Eiteljorg Musuem Blog
  • Eiteljorg Insider | Five Questions with TWO SPIRITS director Lydia Nibley

    by Jaq Nigg, Eiteljorg festivals and events manager | Sep 25, 2013

    Two Spirits director Lydia Nibley

    Lydia Nibley's Two Spirits is the powerful documentary that tells the story of Fred Martinez – a Navajo boy who was beaten to death because his killer believed he was gay. Martinez actually considered himself “Two-Spirit,” or “nadleehi” – a Navajo term for a male-bodied person with a feminine essence.

    At 12:30 p.m., Saturday, Sept. 28,  Two Spirits will be screened at the Eiteljorg. The film explores the bullying and violence commonly faced by LGBT people, and the epidemic of LGBT teen suicide. It also reveals the range of gender expression long seen as a healthy part of many of the indigenous cultures of North America.

    Lydia will join an expert panel this Saturday, at the museum, to discuss her award-winning film. But we wanted Eiteljorg visitors to learn a little more about our honored guest before she arrives.

    What is your favorite piece of artwork at the Eiteljorg?
    I feel drawn to historic artifacts that connect me to the people who came before—clothing and objects that were used every day.

    What inspires you?
    Finding stories to tell that can make a difference by opening hearts and minds to a new perspective.

    If you could spend an afternoon with anyone, living or dead, who would it be?
    With my film Two Spirits in mind, Hastiin Klah, 1867-1937, the great Navajo medicine person, sandpainter and weaver who was third-gender. It would be fascinating to spend an afternoon in his company.  

    What is the best advice you’ve ever received?
    Patti Smith, who provided music for Two Spirits says, “It’s the artist’s responsibility to balance mystical communication and the labor of creation.” I love that.

     What is one of your favorite quotes?
    “Work is love made visible.” – Kahlil Gibran

    What should we ask you that you want us to know about?
    Will you ask me what’s next for Two Spirits? Thanks for asking! We’re working hard (with mixed success) to make the case to philanthropists and foundations that the film needs to be available in more colleges, universities, high schools and libraries nationwide. We get such great reports about the impact of the film—suicide prevention, anti-bullying, deepening the conversation around sexuality and gender in ways that make a difference now and in the future. We’re just going to keep asking for support and hoping…and asking.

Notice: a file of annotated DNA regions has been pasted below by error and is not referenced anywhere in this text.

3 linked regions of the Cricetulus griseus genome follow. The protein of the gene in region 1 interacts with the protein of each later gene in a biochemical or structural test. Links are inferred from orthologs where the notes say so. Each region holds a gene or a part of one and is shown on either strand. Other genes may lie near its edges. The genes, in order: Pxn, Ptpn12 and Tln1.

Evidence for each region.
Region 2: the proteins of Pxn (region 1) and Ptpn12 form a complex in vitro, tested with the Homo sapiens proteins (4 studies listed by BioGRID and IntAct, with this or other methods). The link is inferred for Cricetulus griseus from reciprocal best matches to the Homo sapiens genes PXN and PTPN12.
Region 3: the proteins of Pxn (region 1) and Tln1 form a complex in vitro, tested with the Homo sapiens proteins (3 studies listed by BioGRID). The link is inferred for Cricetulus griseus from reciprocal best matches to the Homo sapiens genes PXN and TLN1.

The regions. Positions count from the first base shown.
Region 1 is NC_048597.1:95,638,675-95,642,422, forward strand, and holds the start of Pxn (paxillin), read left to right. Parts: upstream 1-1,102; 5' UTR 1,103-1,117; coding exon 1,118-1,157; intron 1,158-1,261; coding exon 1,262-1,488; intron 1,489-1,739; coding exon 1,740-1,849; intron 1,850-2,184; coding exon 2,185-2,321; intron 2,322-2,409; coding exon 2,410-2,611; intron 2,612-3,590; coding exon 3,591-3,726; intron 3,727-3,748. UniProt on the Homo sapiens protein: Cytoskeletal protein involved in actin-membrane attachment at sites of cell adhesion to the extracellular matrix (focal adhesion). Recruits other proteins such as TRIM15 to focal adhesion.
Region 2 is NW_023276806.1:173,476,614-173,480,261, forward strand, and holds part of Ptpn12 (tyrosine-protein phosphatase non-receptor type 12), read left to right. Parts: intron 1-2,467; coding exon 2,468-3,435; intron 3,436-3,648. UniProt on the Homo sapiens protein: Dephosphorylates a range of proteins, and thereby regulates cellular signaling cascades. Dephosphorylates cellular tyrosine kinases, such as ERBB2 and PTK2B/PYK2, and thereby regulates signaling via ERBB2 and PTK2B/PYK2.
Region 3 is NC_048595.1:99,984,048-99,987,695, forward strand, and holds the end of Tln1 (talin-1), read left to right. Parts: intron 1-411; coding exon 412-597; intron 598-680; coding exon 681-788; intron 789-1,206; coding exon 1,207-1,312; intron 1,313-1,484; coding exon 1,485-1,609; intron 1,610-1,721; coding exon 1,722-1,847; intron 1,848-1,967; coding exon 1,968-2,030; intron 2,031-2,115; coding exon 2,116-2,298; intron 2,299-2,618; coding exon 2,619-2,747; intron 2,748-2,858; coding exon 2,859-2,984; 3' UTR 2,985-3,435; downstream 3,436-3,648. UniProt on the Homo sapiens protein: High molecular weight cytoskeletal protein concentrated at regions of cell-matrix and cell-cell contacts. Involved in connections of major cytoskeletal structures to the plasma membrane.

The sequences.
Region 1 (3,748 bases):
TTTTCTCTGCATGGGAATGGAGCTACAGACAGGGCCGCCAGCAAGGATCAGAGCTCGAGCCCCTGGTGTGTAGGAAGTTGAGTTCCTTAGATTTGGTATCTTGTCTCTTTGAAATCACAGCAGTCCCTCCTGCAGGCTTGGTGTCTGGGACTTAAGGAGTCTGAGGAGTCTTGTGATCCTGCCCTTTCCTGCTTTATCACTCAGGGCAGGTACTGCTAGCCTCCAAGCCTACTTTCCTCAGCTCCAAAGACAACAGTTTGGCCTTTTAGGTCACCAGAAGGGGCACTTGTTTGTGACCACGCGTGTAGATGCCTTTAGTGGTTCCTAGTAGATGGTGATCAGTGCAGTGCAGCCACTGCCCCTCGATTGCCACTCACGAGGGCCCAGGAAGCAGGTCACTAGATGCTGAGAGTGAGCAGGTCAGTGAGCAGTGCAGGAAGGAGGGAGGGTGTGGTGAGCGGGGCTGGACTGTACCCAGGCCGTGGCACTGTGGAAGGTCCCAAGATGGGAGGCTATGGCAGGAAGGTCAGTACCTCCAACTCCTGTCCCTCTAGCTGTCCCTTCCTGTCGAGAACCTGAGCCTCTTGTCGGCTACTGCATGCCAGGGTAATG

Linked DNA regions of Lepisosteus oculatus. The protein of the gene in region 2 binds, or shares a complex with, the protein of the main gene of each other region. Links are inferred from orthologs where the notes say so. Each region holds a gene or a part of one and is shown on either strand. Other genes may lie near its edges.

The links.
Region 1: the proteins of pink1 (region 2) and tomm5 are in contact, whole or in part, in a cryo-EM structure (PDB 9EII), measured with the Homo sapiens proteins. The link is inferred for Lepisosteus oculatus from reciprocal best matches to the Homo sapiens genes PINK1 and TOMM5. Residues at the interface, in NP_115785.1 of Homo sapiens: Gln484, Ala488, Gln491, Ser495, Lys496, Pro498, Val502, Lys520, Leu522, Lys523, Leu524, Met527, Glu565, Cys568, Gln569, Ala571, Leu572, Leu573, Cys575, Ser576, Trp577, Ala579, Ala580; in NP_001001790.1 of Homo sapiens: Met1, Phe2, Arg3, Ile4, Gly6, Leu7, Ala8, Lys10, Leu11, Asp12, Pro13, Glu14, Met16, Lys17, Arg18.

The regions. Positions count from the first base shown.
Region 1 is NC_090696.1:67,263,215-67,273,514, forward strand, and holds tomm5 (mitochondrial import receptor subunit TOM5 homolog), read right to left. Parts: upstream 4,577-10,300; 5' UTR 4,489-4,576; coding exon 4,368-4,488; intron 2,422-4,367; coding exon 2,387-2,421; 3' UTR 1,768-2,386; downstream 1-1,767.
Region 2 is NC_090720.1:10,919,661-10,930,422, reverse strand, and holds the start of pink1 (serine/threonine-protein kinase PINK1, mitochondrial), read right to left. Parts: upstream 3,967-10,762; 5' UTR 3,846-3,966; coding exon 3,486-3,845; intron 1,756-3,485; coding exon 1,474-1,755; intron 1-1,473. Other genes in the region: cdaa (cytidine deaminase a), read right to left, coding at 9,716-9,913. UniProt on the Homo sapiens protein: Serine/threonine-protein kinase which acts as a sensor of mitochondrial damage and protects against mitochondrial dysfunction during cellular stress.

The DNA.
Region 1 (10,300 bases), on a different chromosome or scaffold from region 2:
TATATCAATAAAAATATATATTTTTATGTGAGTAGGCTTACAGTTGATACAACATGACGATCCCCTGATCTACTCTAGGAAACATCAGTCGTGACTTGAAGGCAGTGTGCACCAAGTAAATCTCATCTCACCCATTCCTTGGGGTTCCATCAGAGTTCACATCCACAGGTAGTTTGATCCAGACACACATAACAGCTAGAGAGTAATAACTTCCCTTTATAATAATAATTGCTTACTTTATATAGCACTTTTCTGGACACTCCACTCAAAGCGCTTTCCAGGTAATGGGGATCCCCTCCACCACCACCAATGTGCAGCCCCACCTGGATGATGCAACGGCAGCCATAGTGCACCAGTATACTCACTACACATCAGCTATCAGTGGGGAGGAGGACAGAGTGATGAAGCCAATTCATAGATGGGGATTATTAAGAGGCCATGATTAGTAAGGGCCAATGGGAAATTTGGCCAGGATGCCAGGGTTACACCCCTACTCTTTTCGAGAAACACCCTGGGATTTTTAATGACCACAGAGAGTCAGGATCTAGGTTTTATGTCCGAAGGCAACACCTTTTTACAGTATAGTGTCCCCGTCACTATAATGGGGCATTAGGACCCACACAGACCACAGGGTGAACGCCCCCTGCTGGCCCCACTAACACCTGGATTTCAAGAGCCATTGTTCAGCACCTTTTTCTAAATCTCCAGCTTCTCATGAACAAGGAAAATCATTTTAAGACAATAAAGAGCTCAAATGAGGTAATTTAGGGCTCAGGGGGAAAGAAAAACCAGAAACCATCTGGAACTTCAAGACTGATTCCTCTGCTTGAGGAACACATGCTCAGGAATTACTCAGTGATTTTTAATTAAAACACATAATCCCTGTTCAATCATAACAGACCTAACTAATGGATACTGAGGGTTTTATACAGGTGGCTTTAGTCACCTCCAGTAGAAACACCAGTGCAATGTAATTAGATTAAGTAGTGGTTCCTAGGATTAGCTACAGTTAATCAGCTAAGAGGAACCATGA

For more information about Two Spirits, visit


    The museum is asking for the community's support through the Power2Give project -which empowers you to give directly to local arts projects you are passionate about. It will cost $4,900 to bring the Two Spirits presentation to the Eiteljorg. Chase Bank is matching the dollars - but if we don't raise the full amount, the matching money goes away.

    As of Sept. 26, the Eiteljorg needs $1,635 to fully fund this LGBT program.  Any dollar amount helps.

    Go comment!

  • Bid on High-End Navajo Rugs, Oct. 5, at the Eiteljorg

    by Robert Tate, Eiteljorg director of merchandising | Sep 24, 2013

    On Saturday, Oct. 5, Eiteljorg members and visitors can raise their hands to bid on more than 200 Navajo rugs during the museum's annual auction. This year, Trader and auctioneer Bruce Burnham has honored our invitation to share his love and knowledge about contemporary and vintage Navajo rugs.
    Burnham’s family has been in the trading business for five generations, which makes him uniquely qualified to answer questions about collecting and displaying Navajo rugs and weavings. 

    The Burnham’s Trading Post is some 40 miles west of Gallup, New Mexico in Northeastern Arizona. Each year, they sell more than $1 million in rugs at 18 auctions. Proceeds from each sale go directly to the Navajo artists who created the rugs or weavings.  The artists gather at the trading post when he returns from auctions to collect their earnings. 

    Burnham, himself, lives on the Navajo reservation where his family has been trading rugs for more than 30 years. When asked recently whether he thought rug weaving was a dying art, he told the Arizona Daily Courier, “It’s not a dying art. There has never been a time you couldn’t open the back of a store and haul out more rugs than you can sell.”